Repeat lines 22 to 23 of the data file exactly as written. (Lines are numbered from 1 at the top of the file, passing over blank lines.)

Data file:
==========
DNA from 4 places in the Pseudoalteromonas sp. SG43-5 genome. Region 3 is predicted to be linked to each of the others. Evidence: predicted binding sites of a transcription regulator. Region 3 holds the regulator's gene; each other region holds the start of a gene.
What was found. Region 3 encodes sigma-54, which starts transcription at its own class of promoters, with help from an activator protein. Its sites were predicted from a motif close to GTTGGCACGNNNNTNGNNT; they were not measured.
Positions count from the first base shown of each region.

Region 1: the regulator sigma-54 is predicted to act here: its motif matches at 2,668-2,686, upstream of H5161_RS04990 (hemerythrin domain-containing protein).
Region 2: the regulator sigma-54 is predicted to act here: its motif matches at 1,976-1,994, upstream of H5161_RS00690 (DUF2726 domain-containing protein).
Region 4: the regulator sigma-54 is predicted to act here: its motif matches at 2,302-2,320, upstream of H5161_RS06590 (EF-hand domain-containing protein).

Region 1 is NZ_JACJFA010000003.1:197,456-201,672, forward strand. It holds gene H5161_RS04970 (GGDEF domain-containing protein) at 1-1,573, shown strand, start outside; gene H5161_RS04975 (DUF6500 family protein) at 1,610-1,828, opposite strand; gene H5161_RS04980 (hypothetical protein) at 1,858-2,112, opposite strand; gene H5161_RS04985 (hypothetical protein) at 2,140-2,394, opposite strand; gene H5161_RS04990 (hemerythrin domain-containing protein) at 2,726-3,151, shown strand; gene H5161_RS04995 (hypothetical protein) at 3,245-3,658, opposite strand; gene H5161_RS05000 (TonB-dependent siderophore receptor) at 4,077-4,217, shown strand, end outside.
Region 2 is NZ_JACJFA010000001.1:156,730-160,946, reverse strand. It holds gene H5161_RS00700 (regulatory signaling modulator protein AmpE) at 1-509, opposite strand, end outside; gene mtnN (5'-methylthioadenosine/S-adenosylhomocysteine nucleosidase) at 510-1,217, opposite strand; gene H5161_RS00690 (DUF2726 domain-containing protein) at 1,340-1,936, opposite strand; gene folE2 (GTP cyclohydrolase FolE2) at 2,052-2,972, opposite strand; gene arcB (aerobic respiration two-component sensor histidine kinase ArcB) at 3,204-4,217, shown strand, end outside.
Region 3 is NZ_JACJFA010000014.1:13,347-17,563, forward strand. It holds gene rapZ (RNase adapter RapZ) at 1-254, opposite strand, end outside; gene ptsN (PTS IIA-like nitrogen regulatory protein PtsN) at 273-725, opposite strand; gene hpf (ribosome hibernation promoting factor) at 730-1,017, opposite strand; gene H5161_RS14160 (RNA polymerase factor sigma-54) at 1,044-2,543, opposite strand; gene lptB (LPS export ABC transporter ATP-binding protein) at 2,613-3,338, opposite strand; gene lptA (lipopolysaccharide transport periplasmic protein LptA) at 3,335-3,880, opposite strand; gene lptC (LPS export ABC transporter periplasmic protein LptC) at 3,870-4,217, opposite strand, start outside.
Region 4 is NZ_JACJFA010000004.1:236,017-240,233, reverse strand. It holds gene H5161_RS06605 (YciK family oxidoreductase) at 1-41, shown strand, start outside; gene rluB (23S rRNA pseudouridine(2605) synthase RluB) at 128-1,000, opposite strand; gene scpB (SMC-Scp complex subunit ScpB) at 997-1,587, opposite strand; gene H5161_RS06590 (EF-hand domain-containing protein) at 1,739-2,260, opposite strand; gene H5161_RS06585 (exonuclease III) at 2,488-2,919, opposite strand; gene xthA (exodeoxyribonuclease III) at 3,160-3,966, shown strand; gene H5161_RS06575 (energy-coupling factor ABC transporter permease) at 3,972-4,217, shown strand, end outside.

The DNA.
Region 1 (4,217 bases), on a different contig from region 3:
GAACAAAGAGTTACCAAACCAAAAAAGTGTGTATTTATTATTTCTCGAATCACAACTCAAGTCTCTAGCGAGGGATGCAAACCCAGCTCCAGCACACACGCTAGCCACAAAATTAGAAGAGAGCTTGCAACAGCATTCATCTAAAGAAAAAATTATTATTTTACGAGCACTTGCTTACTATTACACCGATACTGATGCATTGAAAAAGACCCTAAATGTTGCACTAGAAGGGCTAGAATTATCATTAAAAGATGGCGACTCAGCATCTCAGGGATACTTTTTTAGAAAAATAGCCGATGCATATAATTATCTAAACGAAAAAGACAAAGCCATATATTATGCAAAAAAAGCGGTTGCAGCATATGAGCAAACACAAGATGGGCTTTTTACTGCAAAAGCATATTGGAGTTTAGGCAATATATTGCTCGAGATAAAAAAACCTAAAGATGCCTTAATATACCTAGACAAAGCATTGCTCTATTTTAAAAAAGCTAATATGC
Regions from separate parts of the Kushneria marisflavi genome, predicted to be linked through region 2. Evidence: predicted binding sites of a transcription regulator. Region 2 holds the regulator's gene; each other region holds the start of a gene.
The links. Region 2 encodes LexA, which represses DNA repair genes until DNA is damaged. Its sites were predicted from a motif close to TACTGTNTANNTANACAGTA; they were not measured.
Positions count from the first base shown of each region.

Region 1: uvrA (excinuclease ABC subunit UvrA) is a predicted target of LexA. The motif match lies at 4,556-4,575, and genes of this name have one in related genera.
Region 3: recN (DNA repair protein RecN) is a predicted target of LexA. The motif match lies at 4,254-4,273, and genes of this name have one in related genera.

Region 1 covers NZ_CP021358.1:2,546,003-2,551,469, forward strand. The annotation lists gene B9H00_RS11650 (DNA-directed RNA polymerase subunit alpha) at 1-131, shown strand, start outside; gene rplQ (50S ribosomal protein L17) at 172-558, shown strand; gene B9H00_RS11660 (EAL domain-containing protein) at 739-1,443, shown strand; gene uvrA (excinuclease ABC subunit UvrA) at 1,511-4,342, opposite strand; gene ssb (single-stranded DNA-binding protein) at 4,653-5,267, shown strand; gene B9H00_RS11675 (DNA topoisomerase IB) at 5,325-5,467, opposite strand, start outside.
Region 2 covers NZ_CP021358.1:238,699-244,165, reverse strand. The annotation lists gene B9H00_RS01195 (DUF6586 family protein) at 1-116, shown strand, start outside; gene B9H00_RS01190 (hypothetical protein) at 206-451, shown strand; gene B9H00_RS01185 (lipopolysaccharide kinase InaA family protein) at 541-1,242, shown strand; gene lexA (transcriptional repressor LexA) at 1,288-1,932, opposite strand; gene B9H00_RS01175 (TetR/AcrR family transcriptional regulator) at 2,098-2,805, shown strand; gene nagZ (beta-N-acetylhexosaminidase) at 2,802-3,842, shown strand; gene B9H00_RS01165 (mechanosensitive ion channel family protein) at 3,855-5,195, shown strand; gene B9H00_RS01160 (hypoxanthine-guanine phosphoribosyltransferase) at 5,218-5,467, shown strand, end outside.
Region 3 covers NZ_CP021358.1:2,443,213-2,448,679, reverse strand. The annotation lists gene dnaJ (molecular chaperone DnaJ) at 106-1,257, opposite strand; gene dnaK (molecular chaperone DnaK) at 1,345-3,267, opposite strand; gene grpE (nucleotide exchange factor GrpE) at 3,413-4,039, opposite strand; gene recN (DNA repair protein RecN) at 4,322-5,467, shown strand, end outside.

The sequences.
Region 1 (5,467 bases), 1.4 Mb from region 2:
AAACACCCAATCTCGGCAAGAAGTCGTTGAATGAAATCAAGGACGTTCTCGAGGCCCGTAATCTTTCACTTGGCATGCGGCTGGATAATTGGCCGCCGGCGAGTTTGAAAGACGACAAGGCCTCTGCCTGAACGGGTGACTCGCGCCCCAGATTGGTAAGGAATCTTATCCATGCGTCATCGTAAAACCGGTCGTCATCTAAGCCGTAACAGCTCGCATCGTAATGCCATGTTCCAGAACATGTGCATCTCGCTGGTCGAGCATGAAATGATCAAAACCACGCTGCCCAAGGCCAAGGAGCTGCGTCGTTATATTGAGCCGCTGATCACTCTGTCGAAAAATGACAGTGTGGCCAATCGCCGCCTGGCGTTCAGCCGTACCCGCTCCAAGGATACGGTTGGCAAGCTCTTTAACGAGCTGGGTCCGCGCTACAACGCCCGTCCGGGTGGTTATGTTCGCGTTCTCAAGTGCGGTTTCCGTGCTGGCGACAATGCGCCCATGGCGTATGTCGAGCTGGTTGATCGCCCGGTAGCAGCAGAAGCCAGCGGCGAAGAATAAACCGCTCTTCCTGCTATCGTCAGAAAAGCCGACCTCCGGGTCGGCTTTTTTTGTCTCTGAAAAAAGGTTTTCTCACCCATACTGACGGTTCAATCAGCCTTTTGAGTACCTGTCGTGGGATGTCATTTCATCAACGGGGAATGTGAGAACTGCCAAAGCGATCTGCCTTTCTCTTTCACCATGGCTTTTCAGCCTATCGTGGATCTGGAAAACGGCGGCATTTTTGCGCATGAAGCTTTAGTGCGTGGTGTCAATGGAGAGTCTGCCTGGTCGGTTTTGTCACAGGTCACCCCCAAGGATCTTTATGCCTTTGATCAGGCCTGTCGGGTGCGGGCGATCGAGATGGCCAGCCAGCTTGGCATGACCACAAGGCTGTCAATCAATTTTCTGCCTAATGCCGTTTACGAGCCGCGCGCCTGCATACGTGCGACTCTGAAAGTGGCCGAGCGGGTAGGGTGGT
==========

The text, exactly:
The sequences.
Region 1 (5,467 bases), 1.4 Mb from region 2: